message 8: by Robin P, Moderator (new) - rated it 4 stars

Robin P | 2224 comments Mod
The gravesite scene certainly worked for me. I was listening to an audio and when I came to that I gasped out loud with surprise! I think the various narrators are cleverly done, in that we learn small parts of the story at a time and we have to piece them together.


Zulfiya (ztrotter) | 1596 comments Sarah, you mentioned the identity as a key theme in your opening thread, and I think that Collins was fascinated with this concept all his professional life. We can actually trace it in his other novels, No Name and Armadale


Sarah | 269 comments Robin wrote: "The gravesite scene certainly worked for me. I was listening to an audio and when I came to that I gasped out loud with surprise! I think the various narrators are cleverly done, in that we learn s..."

I did the same thing when I read it! I re-read it several times to make sure that's what it actually said!


Sarah | 269 comments Zulfiya wrote: "Sarah, you mentioned the identity as a key theme in your opening thread, and I think that Collins was fascinated with this concept all his professional life. We can actually trace it in his other n..."

Thanks for the heads-up! I recently purchased the complete works of Wilkie Collins for my Kindle, and hopefully I can delve into his other novels sometime! :-)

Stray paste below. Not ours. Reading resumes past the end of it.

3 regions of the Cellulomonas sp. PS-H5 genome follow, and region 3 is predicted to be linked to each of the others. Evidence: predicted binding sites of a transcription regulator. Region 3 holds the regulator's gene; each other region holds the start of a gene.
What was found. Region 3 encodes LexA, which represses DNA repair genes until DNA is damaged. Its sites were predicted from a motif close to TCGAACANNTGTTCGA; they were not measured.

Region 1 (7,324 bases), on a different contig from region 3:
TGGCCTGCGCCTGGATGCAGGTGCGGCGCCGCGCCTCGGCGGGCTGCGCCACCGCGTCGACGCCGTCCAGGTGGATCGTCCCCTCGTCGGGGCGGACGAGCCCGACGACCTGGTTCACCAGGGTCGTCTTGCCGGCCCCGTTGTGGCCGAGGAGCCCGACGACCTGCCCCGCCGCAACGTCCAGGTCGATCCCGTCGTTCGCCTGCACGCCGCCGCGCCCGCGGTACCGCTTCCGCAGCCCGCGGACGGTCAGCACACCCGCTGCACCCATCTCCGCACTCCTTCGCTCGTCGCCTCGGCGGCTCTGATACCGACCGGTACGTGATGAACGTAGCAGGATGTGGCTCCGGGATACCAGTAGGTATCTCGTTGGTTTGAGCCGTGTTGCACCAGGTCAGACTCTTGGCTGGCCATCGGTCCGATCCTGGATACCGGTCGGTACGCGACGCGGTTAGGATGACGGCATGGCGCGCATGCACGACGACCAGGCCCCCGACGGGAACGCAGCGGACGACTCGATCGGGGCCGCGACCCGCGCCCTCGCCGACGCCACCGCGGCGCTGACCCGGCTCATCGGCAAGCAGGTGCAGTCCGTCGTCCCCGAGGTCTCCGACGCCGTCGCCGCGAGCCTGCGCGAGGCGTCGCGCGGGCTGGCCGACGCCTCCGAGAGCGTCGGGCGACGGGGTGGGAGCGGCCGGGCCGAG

Casceil | 220 comments One of the interesting effects of the multiple narrators is that key parts of the story are being told by characters who do not know enough to understand the significance of what they know. They are giving a straight-forward account of what they saw and did. The reader, who knows more background, is forced to puzzle about what the events mean. It is a great use of "show, don't tell."


message 13: by Deborah, Moderator (new) - rated it 5 stars

Deborah (deborahkliegl) | 4492 comments Mod
It's been a bit crazy for me so I was behind until today. I love the use of different narrators and the additional,suspense it creates because they only know a small,portion of the story. I was so engrossed in the story that I had completely forgotten about the secret until it was mentioned again. Kudos to Collins for keeping all these intricacies in the plot without losing sight of any of them.